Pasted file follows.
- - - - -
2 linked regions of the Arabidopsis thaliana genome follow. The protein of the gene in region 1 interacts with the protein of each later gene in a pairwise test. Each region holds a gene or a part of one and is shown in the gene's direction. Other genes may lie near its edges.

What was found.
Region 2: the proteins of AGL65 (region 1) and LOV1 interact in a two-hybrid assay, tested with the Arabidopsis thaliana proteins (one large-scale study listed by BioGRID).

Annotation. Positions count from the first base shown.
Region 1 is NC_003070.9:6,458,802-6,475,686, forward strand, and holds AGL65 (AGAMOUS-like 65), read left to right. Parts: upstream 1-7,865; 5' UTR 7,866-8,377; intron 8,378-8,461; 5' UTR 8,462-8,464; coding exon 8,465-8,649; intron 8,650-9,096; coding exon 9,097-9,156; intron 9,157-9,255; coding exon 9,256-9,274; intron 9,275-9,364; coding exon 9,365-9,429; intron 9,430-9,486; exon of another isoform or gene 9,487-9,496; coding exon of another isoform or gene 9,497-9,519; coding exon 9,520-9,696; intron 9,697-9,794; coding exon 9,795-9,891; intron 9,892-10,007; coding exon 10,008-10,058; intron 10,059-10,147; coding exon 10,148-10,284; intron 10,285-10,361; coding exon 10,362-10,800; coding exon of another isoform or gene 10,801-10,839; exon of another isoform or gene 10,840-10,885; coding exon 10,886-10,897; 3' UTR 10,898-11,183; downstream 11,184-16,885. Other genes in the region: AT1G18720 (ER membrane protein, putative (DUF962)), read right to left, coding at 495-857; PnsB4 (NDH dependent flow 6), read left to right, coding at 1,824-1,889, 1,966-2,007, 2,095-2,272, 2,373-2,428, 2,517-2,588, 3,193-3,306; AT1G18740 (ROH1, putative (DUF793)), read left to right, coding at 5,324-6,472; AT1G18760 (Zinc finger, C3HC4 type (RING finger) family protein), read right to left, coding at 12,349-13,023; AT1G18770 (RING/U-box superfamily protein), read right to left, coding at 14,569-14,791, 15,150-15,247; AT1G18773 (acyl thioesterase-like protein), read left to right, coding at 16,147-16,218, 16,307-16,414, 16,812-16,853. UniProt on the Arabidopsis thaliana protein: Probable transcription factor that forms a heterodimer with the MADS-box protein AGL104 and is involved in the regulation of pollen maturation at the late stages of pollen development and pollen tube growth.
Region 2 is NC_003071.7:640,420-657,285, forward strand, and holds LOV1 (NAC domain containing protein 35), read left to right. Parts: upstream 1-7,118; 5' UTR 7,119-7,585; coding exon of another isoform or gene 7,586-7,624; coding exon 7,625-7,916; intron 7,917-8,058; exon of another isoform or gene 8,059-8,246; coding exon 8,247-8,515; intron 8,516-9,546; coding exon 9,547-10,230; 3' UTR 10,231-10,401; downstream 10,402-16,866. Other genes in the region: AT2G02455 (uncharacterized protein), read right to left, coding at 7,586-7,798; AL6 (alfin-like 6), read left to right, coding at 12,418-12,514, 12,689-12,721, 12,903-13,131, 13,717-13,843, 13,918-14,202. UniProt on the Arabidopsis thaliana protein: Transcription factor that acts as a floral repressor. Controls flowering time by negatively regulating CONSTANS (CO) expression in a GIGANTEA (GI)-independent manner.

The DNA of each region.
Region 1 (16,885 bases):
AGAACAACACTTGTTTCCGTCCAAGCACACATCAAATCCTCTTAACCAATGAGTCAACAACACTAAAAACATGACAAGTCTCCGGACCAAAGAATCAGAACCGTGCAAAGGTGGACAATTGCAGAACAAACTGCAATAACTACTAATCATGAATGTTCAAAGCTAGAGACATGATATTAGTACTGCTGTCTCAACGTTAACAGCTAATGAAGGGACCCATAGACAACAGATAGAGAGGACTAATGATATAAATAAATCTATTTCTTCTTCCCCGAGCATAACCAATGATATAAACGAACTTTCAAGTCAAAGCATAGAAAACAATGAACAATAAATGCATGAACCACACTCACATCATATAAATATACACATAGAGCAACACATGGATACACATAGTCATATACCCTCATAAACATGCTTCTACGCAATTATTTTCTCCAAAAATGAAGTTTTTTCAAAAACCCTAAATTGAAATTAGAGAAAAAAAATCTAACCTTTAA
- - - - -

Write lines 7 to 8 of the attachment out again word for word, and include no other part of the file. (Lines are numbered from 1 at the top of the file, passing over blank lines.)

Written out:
The DNA of each region.
Region 1 (16,885 bases):